A “Calcium Score” may change your life

From NIH: http://www.nhlbi.nih.gov/health/dci/Diseases/cscan/cscan_all.html

What Is a Coronary Calcium Score?

A coronary calcium scan is a test that can help show whether you have coronary heart disease (CHD), also called coronary artery disease. CHD is the most common type of heart disease in both men and women.

In CHD, a substance called plaque (plak) builds up inside your coronary arteries. These arteries supply your heart muscle with oxygen-rich blood. Plaque is made up of fat, cholesterol, calcium, and other substances found in the blood.

Plaque narrows your coronary arteries and reduces blood flow to your heart muscle. It also makes it more likely that blood clots will form in your coronary arteries. Blood clots can partly or completely block blood flow to part of your heart muscle. This can cause chest pain or discomfort called angina (an-JI-nuh or AN-juh-nuh) or a heart attack.

CHD also can lead to heart failure or arrhythmias (ah-RITH-me-ahs). Heart failure is a condition in which your heart can’t pump enough blood to meet your body’s needs. Arrhythmias are problems with the rate or rhythm of your heartbeat.

Overview

A coronary calcium scan looks for specks of calcium (called calcifications) in the walls of the coronary arteries. Calcifications are an early sign of CHD. The test can show whether you’re at increased risk for a heart attack or other heart problems before other signs and symptoms occur.

Two machines can show calcium in the coronary arteries—electron beam computed tomography (EBCT) and multidetector computed tomography (MDCT). Both use an x-ray machine to make detailed pictures of your heart. Doctors study the pictures to see whether you’re at risk for heart problems in the next 2 to 10 years.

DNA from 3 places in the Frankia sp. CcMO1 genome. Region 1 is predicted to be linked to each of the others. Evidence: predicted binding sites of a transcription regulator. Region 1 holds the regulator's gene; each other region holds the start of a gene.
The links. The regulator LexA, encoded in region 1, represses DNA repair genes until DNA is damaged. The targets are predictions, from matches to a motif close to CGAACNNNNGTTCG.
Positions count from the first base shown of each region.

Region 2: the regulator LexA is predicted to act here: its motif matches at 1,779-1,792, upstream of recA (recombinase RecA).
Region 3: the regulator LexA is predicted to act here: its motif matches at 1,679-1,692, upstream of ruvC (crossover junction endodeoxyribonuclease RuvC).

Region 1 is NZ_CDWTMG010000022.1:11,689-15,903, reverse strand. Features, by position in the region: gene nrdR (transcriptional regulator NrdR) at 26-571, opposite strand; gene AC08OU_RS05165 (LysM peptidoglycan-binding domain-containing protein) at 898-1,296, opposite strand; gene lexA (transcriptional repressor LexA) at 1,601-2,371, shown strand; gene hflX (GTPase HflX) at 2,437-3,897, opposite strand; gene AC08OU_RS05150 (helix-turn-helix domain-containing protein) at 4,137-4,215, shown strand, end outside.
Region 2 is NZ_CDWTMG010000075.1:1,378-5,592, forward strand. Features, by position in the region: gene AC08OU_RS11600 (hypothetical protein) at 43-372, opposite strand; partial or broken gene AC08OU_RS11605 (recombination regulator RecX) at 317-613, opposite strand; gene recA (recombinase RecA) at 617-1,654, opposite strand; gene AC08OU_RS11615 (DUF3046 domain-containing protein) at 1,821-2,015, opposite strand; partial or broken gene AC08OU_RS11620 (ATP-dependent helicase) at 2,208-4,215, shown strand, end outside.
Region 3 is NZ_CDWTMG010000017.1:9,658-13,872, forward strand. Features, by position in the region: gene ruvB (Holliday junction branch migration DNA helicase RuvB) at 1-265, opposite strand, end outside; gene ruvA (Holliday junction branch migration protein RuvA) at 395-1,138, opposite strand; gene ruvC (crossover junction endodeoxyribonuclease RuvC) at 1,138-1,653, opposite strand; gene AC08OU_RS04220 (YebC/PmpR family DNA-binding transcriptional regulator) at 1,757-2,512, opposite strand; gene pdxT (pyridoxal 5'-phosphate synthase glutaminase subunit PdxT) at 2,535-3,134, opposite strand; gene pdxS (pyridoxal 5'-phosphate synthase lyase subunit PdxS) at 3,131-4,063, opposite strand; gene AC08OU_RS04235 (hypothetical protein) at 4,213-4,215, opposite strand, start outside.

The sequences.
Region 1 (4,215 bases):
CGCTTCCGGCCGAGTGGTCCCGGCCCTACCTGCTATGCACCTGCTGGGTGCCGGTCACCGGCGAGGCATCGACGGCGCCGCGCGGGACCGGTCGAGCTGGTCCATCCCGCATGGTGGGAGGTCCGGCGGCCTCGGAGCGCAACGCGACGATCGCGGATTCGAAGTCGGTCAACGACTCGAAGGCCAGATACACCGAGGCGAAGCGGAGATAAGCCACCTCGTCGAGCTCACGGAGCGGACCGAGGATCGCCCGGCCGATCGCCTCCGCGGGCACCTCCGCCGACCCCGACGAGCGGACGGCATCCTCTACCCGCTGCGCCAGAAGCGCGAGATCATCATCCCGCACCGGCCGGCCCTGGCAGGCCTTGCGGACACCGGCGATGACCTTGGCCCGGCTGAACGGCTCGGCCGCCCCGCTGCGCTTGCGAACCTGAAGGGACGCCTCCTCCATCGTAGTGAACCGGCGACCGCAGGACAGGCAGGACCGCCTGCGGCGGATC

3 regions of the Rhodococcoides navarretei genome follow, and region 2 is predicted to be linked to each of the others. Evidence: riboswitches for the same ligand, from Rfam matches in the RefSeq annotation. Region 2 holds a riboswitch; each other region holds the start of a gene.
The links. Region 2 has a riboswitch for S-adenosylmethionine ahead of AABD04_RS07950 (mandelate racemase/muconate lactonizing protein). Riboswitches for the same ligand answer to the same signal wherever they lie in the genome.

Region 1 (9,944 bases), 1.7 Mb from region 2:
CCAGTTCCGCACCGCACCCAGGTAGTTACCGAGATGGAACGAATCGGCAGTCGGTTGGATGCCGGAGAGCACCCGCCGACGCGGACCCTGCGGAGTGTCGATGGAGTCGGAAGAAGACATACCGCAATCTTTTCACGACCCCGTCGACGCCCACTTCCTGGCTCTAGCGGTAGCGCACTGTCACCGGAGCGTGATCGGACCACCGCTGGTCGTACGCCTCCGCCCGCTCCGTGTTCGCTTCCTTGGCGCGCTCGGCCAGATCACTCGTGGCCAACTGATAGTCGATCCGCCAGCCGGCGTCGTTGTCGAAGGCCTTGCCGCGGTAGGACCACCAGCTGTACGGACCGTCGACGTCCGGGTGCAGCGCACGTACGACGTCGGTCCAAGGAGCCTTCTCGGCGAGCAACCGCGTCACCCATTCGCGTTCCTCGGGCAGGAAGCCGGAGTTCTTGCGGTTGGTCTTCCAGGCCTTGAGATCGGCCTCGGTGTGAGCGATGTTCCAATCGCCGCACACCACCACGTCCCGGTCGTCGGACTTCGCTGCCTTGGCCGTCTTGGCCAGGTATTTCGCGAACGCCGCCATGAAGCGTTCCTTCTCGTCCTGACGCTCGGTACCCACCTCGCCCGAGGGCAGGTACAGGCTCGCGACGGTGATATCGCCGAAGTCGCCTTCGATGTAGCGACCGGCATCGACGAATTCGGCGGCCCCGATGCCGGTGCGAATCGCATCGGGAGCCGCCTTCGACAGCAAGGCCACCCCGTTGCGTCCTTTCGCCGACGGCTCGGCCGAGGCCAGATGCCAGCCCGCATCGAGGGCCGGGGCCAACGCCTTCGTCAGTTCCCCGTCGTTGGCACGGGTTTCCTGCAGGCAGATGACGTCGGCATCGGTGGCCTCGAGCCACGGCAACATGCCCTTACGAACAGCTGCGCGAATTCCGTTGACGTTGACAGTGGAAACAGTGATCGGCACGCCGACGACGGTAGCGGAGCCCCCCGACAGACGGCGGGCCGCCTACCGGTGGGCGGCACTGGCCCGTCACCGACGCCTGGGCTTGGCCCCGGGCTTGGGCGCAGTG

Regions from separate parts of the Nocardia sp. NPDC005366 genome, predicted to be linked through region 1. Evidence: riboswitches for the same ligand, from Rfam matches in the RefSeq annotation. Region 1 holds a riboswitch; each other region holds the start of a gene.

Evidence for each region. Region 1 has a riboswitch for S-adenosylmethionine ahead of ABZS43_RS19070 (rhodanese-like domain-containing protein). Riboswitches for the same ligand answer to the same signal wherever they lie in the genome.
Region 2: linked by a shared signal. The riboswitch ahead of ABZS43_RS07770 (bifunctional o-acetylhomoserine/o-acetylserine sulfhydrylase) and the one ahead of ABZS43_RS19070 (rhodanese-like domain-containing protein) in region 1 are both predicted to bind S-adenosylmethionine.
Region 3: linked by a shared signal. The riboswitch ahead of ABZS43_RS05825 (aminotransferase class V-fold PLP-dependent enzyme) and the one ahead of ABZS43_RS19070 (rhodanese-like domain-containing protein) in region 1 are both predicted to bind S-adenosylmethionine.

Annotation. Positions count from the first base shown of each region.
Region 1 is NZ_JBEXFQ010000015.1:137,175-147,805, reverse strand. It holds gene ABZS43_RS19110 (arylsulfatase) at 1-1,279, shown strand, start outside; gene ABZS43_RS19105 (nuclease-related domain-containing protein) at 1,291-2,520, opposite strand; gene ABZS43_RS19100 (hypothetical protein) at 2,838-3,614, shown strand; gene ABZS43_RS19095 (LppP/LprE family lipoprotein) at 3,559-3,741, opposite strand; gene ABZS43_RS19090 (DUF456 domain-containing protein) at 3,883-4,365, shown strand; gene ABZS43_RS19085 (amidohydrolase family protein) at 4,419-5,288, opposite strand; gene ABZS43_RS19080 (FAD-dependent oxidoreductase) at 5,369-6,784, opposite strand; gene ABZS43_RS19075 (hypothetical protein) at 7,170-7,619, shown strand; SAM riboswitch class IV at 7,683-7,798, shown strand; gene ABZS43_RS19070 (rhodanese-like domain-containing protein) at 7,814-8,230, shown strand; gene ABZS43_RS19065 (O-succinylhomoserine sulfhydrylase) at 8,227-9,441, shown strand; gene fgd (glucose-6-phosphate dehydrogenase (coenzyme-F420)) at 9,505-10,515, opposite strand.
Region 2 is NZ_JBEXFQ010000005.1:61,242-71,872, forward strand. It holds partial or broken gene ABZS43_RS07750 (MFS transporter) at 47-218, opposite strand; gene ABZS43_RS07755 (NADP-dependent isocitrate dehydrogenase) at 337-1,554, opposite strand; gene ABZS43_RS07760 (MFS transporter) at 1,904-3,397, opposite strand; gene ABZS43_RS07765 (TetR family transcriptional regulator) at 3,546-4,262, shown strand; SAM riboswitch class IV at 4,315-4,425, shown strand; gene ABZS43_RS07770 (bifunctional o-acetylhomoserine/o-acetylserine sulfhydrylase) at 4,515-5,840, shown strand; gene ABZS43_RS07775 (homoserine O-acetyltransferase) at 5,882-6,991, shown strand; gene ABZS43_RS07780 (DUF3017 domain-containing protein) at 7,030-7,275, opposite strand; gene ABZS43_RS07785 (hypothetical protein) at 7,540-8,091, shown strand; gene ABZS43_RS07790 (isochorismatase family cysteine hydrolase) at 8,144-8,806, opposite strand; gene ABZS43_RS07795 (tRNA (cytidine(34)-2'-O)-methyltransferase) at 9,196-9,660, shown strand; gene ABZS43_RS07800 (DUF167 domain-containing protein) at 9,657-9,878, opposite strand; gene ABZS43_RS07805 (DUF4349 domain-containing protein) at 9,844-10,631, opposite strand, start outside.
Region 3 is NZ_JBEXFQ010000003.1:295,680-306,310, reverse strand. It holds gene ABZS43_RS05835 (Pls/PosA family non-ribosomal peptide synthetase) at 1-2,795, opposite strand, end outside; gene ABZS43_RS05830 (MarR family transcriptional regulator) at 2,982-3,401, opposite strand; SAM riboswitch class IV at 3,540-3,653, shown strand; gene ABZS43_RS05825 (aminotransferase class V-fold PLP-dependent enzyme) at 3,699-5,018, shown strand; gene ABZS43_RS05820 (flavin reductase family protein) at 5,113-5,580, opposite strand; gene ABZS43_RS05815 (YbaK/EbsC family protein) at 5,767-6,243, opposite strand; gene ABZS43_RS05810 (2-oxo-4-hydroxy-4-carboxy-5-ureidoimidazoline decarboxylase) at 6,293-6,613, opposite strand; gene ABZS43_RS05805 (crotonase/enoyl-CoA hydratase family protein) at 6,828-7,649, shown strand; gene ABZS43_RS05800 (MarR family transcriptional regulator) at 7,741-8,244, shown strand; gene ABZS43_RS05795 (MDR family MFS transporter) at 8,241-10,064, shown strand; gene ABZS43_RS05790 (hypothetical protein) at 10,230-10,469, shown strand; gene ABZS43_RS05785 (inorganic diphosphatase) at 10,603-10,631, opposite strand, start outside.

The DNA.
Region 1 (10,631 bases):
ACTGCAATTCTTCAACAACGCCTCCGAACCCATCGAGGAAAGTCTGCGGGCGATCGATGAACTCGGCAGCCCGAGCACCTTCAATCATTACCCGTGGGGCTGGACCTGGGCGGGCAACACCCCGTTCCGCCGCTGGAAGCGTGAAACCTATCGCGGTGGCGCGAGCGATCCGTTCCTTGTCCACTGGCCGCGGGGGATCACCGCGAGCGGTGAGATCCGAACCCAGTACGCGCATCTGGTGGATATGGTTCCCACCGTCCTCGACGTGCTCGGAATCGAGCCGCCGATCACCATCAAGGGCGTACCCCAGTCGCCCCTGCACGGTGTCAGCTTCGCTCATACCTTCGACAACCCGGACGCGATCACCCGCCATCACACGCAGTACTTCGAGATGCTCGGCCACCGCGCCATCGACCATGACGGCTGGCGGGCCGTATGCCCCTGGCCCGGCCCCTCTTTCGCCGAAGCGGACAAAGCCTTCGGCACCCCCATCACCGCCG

A coronary calcium scan is simple and easy for the patient, who lies quietly in the scanner machine for about 10 minutes. The scanner takes pictures of the heart that show whether the coronary arteries have calcifications. Continue reading


Coronary CTA a cost-effective alternative to cardiac catheterization for the evaluation of CAD, study suggests

ScienceDaily (Apr. 21, 2010) — According to a study conducted at Thomas Jefferson University (TJU), non-invasive coronary computed tomography angiography (CTA) is a cost-effective alternative to invasive cardiac catheterization in the care of patients who have positive stress test results but a less than 50 percent chance of actually having significant coronary artery disease (CAD).

The study will be published in the May issue of the American Journal of Roentgenology. CAD is a narrowing of the blood vessels that supply blood and oxygen to the heart. If left untreated, it can lead to a heart attack.

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